With a 12-foot bronze temple-styled Buddha framed by its sweeping metal staircase, Wallingford's newest Thai restaurant offers more than a few quick noodle dishes. May Restaurant and Lounge serves customers a taste of Thailand itself.
"It's like transporting you to a part of Thailand," said May chef Prasopchok Trakulphat. "When you come in you can't really see concrete buildings. You only see the wood from original Thai houses, and you're eating authentic food."
Describing a design and architecture as bold as its food, James Weimann, one of the three owners of May, came up with the restaurant's concept after buying a nearly 100-year-old Craftsman house in Wallingford that reminded him of Asian homes he'd seen elsewhere.
"It used to be an old house that I bought, and I started working on it," Weimann said. "It started looking to me like it had what I would call 'Asian design lines.'"
After contacting old friends May Chaleow and Auzie Oxford, the three decided to open a restaurant that would specialize in presenting a traditional Thai experience.
With Weimann responsible for the building's overall design and Cha-leow serving as the authority on Thai culture, the trio traveled to Thailand, importing the majority of the build-ing's materials and decor.
"We wanted to - authentically as possible - recreate Thailand in Seattle," Weimann said.
With so many tables, so much bar furniture and even building materials from a 150-year old Thai house, the restaurant looks more like a Buddhist temple or Thai home than a hot- spot for Pad Thai.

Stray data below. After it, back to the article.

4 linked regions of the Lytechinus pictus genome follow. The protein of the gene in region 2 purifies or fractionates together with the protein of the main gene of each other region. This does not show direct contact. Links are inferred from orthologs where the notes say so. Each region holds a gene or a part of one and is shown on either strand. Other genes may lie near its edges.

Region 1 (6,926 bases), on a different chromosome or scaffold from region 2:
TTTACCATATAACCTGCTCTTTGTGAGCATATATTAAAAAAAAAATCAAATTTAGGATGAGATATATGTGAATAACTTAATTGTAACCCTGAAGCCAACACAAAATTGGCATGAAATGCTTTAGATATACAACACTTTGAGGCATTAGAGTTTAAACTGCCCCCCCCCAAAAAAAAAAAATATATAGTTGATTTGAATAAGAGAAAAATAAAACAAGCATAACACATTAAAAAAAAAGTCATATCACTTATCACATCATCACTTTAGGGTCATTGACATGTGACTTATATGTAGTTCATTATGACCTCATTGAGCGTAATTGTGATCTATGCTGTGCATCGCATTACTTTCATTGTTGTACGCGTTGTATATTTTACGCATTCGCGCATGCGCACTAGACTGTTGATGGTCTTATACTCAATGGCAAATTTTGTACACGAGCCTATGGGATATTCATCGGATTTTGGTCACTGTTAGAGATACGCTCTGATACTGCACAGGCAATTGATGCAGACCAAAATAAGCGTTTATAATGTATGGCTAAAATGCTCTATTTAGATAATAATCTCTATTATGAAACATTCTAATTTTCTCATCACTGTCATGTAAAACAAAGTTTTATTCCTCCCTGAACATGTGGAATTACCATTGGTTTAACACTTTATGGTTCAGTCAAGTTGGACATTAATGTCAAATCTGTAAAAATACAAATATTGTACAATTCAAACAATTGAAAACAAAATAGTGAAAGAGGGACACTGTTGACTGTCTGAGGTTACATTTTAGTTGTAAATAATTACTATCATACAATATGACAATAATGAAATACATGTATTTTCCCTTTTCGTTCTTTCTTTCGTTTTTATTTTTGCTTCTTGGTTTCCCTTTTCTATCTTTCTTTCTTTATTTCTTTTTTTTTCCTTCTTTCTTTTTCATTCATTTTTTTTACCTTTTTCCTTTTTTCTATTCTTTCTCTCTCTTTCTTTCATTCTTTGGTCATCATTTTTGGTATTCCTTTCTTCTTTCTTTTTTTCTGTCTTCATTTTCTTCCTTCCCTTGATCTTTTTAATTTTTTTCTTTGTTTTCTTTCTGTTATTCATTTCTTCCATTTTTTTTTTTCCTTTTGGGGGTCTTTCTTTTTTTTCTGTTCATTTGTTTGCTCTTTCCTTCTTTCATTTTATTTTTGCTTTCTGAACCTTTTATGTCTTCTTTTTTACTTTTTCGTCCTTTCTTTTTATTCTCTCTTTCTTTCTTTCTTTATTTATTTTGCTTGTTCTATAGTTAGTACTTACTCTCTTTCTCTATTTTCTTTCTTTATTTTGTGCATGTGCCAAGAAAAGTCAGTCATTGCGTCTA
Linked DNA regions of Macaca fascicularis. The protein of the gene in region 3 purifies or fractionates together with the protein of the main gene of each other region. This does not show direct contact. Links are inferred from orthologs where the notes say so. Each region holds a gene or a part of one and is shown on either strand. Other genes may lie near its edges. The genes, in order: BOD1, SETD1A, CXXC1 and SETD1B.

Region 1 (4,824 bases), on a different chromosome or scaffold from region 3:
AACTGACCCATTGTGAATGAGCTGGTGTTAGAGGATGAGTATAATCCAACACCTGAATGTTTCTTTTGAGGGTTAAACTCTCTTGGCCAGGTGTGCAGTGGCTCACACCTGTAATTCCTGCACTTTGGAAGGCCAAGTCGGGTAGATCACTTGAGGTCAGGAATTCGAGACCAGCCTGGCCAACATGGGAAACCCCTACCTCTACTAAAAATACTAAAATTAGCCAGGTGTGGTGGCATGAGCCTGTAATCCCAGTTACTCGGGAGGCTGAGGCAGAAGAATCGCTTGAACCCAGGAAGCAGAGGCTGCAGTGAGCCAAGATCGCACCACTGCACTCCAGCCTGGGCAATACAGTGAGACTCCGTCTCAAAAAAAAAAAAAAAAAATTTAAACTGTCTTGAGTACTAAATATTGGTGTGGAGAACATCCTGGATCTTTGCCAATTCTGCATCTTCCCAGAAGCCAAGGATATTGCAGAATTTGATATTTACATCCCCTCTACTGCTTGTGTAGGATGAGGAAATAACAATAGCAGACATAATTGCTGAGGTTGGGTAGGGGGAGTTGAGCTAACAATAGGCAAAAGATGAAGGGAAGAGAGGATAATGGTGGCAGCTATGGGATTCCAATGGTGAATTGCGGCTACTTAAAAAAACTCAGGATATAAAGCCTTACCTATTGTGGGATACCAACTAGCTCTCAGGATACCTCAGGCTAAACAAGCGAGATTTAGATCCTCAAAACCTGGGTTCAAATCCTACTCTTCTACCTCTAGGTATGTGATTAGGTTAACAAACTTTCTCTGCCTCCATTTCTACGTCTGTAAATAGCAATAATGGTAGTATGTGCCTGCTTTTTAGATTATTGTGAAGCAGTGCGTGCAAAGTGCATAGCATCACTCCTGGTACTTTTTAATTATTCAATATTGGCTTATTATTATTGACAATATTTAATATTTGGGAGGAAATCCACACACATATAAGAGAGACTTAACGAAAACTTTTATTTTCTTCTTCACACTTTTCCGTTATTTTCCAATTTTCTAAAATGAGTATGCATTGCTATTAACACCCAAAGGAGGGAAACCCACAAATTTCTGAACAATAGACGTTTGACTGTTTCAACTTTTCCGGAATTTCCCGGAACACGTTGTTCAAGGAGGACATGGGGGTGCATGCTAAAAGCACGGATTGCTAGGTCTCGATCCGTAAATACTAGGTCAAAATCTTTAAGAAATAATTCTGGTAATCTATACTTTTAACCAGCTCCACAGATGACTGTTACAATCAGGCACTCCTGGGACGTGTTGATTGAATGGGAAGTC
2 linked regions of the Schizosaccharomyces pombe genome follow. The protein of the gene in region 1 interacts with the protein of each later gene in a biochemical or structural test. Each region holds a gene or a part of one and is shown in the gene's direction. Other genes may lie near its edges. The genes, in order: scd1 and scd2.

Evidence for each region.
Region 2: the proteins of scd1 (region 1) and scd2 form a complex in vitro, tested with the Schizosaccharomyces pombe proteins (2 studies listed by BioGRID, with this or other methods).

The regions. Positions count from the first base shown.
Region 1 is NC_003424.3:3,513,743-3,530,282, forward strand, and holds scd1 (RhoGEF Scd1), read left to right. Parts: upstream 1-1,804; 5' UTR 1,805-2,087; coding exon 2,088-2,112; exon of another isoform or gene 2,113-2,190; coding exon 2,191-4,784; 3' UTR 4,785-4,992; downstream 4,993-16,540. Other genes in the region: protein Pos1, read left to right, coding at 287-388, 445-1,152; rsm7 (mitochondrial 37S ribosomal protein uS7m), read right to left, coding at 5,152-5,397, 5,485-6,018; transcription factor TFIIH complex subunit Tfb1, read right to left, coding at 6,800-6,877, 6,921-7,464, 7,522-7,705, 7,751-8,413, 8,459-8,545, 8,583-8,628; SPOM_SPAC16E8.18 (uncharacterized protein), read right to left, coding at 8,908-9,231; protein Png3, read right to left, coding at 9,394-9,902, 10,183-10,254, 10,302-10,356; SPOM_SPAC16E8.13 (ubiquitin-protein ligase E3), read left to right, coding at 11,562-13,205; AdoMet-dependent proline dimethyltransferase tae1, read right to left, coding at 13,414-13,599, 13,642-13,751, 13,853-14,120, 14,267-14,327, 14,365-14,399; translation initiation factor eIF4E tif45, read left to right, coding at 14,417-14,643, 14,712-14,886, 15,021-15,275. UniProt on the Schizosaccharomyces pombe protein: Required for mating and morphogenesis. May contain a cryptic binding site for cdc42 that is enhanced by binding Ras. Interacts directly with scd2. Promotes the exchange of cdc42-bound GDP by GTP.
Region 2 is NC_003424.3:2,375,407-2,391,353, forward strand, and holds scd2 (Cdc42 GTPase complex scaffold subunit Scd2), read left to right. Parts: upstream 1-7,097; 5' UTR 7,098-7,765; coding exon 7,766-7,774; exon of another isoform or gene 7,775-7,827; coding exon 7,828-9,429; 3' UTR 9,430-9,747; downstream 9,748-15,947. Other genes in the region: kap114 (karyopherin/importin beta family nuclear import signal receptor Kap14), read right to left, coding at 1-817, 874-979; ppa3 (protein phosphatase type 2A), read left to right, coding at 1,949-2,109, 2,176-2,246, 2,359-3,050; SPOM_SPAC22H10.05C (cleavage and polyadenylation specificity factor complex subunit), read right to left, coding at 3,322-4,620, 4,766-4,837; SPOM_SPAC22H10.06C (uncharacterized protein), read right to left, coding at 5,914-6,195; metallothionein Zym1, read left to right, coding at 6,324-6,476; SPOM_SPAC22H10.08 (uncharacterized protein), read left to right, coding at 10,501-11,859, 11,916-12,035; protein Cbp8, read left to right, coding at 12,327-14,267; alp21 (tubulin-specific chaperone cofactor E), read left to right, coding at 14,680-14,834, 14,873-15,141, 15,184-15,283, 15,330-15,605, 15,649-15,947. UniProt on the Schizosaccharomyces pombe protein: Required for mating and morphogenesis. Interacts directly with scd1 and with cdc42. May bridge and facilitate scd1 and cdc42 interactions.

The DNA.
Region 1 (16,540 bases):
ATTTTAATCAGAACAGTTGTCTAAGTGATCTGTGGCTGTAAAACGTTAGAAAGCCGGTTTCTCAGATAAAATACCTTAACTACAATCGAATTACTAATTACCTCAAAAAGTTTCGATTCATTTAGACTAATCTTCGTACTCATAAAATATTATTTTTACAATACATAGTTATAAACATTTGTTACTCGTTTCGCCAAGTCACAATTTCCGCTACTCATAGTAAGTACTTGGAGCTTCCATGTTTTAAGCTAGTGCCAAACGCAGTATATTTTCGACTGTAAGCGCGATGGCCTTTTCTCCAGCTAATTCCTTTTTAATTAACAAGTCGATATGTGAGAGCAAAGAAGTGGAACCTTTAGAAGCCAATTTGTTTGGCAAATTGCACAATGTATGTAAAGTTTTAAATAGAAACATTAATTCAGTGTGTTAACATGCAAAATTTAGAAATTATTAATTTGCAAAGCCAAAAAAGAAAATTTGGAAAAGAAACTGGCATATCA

Even the building's second-story ceiling is a replica of a Northern Thailand temple ceiling, designed by Mark Bennett.
A different kind of Thai experience
Weimann says he chose the Wallingford location because he has lived in the area for years.
Thai restaurants already line Wallingford's North 45th Street, but Trakulphat is confident his offers a different kind of dining experience.
Offering a style of food that Weimann describes as the way "wealthy [Thai] would eat," May's menu items include fresh ingredients and authentic preparation techniques, with homemade curries and sauces.
Serving a select menu of 10 to 20 dishes at a time, May offers a Thai cuisine that is not "Americanized," said Trakulphat, a Thai native and recent graduate of Seattle Central Community College's culinary program.
"I hate to say that we are high-end, but a lot of people ask, 'What were you thinking opening another Thai restaurant on North 45th Street in Wallingford?'" Trakulphat said. "But I think we are not [just] another Thai restaurant; we are different."
A string of successful ventures
Weimann is also the owner of The Ballroom in Fremont along with Auzie Oxford and Dave Brownell.
The mastermind behind several popular Seattle restaurants, Wei-mann first opened the Triangle Pub in Fremont, and then the El Camino and Peso's in Queen Anne.
Each of these restaurants was sold to investors who made offers that couldn't be refused.
Now, in his fifth venture, Wei-mann attributes his success to the people he has hired and worked with.
"Bartenders need to be efficient but nice and sincerely need to be there, and in the kitchen, you need people who want to keep learning, but who are in line [with] keeping food costs down," Weimann said.[[In-content Ad]]